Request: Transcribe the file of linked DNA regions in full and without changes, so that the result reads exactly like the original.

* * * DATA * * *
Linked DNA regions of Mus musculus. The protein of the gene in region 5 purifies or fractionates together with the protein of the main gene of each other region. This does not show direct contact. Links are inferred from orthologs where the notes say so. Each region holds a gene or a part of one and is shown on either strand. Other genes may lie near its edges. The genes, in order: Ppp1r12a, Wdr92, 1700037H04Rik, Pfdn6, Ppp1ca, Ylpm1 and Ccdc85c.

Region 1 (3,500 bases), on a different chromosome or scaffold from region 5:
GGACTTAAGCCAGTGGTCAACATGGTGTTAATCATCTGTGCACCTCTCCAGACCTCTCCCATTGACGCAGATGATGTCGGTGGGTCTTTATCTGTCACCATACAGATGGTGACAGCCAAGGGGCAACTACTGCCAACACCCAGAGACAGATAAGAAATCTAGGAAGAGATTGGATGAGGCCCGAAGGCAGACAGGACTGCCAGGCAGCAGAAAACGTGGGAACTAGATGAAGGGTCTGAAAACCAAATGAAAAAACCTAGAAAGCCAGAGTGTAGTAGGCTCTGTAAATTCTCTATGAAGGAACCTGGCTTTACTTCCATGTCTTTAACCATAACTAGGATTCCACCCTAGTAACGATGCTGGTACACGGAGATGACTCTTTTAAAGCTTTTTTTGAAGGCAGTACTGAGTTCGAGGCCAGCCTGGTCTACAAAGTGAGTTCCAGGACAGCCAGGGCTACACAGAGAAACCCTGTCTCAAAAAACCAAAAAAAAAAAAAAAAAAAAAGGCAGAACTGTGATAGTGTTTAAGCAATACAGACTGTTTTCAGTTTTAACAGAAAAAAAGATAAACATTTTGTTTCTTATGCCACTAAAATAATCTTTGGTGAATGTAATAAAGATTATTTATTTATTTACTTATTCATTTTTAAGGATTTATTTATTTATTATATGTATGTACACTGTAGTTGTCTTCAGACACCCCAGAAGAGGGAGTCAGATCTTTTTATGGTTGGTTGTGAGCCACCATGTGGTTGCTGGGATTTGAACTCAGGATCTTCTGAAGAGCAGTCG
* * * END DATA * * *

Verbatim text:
Linked DNA regions of Mus musculus. The protein of the gene in region 5 purifies or fractionates together with the protein of the main gene of each other region. This does not show direct contact. Links are inferred from orthologs where the notes say so. Each region holds a gene or a part of one and is shown on either strand. Other genes may lie near its edges. The genes, in order: Ppp1r12a, Wdr92, 1700037H04Rik, Pfdn6, Ppp1ca, Ylpm1 and Ccdc85c.

Region 1 (3,500 bases), on a different chromosome or scaffold from region 5:
GGACTTAAGCCAGTGGTCAACATGGTGTTAATCATCTGTGCACCTCTCCAGACCTCTCCCATTGACGCAGATGATGTCGGTGGGTCTTTATCTGTCACCATACAGATGGTGACAGCCAAGGGGCAACTACTGCCAACACCCAGAGACAGATAAGAAATCTAGGAAGAGATTGGATGAGGCCCGAAGGCAGACAGGACTGCCAGGCAGCAGAAAACGTGGGAACTAGATGAAGGGTCTGAAAACCAAATGAAAAAACCTAGAAAGCCAGAGTGTAGTAGGCTCTGTAAATTCTCTATGAAGGAACCTGGCTTTACTTCCATGTCTTTAACCATAACTAGGATTCCACCCTAGTAACGATGCTGGTACACGGAGATGACTCTTTTAAAGCTTTTTTTGAAGGCAGTACTGAGTTCGAGGCCAGCCTGGTCTACAAAGTGAGTTCCAGGACAGCCAGGGCTACACAGAGAAACCCTGTCTCAAAAAACCAAAAAAAAAAAAAAAAAAAAAGGCAGAACTGTGATAGTGTTTAAGCAATACAGACTGTTTTCAGTTTTAACAGAAAAAAAGATAAACATTTTGTTTCTTATGCCACTAAAATAATCTTTGGTGAATGTAATAAAGATTATTTATTTATTTACTTATTCATTTTTAAGGATTTATTTATTTATTATATGTATGTACACTGTAGTTGTCTTCAGACACCCCAGAAGAGGGAGTCAGATCTTTTTATGGTTGGTTGTGAGCCACCATGTGGTTGCTGGGATTTGAACTCAGGATCTTCTGAAGAGCAGTCG